Horizontal grid shift¶
New in version 5.0.0.
Change of horizontal datum by grid shift.
Domain 
2D, 3D and 4D 
Input type 
Geodetic coordinates (horizontal), meters (vertical), decimalyear (temporal) 
Output type 
Geodetic coordinates (horizontal), meters (vertical), decimalyear (temporal) 
The horizontal grid shift is done by offsetting the planar input coordinates by a specific amount determined by the loaded grids. The simplest use case of the horizontal grid shift is applying a single grid:
+proj=hgridshift +grids=nzgr2kgrid0005.gsb
More than one grid can be loaded at the same time, for instance in case the dataset needs to be transformed spans several countries. In this example grids of the continental US, Alaska and Canada is loaded at the same time:
+proj=hgridshift +grids=@conus,@alaska,@ntv2_0.gsb,@ntv_can.dat
The @
in the above example states that the grid is optional, in case the grid
is not found in the PROJ search path. The list of grids is prioritized so that
grids in the start of the list takes precedence over the grids in the back of the
list.
PROJ supports CTable2, NTv1 and NTv2 files for horizontal grid corrections. Details about all three formats can be found in the GDAL documentation and/or driver source code. GDAL reads and writes all three formats. Using GDAL for construction of new grids is recommended.
Temporal gridshifting¶
New in version 5.1.0.
By initializing the horizontal gridshift operation with a central epoch, it can be used as a step function applying the grid offsets only if a coordinate is transformed from an epoch before grids central epoch to an epoch after. This is handy in transformations where it is necessary to handle deformations caused by seismic activity.
The central epoch of the grid is controlled with +t_epoch
and the final
epoch of the coordinate is set with +t_final
. The observation epoch of
the coordinate is part of the coordinate tuple.
Suppose we want to model the deformation of the 2008 earthquake in Iceland in a transformation of data from 2005 to 2009:
echo 63.992 21.014 10.0 2005.0  cct +proj=hgridshift +grids=iceland2008.gsb +t_epoch=2008.4071 +t_final=2009.0
63.9920021 21.0140013 10.0 2005.0
Note
The timestamp of the resulting coordinate is still 2005.0. The observation time is always kept unchanged as it would otherwise be impossible to do the inverse transformation.
Temporal gridshifting is especially powerful in transformation pipelines where several gridshifts can be chained together, effectively acting as a series of step functions that can be applied to a coordinate that is propagated through time. In the following example we establish a pipeline that allows transformation of coordinates from any given epoch up until the current date, applying only those gridshifts that have central epochs between the observation epoch and the final epoch:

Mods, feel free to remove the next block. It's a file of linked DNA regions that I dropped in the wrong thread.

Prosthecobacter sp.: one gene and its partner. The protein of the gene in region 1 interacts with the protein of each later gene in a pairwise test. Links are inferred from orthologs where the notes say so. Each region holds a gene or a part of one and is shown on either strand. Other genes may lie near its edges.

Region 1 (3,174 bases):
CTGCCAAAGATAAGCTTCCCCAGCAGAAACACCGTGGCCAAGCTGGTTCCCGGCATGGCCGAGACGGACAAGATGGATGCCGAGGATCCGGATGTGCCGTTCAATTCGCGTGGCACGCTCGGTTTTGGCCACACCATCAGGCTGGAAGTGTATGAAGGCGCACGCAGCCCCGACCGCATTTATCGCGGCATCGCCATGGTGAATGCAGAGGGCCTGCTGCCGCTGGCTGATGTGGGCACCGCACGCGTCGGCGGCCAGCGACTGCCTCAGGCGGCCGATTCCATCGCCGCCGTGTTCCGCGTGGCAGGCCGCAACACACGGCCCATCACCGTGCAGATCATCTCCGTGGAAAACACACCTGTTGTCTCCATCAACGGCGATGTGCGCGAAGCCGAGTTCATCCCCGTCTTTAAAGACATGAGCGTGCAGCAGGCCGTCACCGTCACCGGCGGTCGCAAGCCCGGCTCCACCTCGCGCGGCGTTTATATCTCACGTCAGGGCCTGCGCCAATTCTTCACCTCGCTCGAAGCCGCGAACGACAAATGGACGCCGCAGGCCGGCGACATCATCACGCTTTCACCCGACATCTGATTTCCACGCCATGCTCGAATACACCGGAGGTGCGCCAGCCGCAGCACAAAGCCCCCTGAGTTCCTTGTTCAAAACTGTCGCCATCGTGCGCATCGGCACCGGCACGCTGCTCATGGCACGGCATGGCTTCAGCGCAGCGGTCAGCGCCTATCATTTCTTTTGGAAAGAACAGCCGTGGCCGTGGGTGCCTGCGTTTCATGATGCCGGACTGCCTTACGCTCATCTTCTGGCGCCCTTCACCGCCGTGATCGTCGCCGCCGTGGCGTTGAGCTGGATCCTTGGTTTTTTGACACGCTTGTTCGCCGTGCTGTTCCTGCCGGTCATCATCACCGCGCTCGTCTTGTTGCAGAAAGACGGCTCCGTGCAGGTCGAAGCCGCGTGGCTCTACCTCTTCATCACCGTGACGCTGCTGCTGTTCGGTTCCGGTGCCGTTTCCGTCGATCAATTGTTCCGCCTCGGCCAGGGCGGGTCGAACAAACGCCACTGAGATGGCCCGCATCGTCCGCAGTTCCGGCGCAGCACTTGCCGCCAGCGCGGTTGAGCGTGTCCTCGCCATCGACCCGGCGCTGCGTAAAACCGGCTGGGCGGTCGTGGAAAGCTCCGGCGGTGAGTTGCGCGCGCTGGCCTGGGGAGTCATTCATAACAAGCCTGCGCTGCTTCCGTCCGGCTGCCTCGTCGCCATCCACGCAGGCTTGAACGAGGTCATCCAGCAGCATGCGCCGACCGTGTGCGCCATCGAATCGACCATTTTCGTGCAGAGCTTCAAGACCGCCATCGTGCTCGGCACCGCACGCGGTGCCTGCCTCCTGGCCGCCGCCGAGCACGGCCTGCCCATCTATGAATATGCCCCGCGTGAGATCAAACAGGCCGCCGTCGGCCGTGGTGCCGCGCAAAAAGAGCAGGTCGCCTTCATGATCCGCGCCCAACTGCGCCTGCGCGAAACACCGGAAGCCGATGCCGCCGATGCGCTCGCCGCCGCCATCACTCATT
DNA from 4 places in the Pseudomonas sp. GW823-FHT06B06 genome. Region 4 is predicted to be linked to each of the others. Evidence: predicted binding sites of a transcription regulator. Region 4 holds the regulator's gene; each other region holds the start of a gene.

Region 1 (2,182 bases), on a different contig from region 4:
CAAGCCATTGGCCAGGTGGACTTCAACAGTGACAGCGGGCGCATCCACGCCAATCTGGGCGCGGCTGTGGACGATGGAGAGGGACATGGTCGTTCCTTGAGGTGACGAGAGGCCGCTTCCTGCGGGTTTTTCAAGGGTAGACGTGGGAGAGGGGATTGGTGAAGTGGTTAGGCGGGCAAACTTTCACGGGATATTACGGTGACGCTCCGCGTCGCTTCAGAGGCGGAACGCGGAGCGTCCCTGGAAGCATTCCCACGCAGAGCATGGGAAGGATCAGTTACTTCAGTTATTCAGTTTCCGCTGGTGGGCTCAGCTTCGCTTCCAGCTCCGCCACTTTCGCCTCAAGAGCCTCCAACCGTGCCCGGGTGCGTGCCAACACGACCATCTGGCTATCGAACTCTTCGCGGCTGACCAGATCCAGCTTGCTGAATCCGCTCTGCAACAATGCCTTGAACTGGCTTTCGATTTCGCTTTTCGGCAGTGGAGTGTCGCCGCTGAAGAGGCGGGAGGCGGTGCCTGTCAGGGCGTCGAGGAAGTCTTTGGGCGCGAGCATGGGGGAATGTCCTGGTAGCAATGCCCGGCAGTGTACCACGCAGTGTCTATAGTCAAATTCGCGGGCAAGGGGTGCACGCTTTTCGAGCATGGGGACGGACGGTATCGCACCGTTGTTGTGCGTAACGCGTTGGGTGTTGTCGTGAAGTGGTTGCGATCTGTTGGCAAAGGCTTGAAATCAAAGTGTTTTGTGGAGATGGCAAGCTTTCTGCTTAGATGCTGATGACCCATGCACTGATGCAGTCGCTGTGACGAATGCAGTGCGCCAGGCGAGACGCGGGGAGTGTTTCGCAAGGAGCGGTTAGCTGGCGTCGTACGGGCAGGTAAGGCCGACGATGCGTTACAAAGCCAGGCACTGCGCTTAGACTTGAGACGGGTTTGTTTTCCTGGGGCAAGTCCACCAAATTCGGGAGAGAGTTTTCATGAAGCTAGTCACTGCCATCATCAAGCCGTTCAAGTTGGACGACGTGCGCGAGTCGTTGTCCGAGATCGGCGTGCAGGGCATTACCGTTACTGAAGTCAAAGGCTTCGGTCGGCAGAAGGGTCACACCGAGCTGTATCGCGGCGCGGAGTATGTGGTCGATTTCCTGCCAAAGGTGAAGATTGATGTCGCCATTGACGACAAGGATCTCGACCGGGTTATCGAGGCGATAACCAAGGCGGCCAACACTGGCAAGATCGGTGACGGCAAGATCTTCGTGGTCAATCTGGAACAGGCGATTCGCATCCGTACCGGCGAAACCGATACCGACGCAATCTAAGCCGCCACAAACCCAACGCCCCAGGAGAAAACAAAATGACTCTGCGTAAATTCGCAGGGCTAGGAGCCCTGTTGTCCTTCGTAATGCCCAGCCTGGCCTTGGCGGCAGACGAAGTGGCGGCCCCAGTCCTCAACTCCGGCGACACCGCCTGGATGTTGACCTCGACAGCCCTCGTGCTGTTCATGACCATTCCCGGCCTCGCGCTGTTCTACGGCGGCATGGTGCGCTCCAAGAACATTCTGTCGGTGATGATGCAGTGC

+proj=pipeline +t_final=now
+step +proj=hgridshift +grids=earthquake_1.gsb +t_epoch=2010.421
+step +proj=hgridshift +grids=earthquake_2.gsb +t_epoch=2013.853
+step +proj=hgridshift +grids=earthquake_3.gsb +t_epoch=2017.713
Note
The special epoch now is used when specifying the final epoch with
+t_final
. This results in coordinates being transformed to the
current date. Additionally, +t_final
is used as a
global pipeline parameter, which means
that it is applied to all the steps in the pipeline.
In the above transformation, a coordinate with observation epoch 2009.32 would be subject to all three gridshift steps in the pipeline. A coordinate with observation epoch 2014.12 would only by offset by the last step in the pipeline.
Parameters¶
Required¶

+grids
=<list>
¶ Commaseparated list of grids to load. If a grid is prefixed by an @ the grid is considered optional and PROJ will the not complain if the grid is not available.
Grids are expected to be in CTable2, NTv1 or NTv2 format.
Optional¶

+t_epoch
=<time>
¶ Central epoch of the transformation.
New in version 5.1.0.

+t_final
=<time>
¶ Final epoch that the coordinate will be propagated to after transformation. The special epoch now can be used instead of writing a specific period in time. When now is used, it is replaced internally with the epoch of the transformation. This means that the resulting coordinate will be slightly different if carried out again at a later date.
New in version 5.1.0.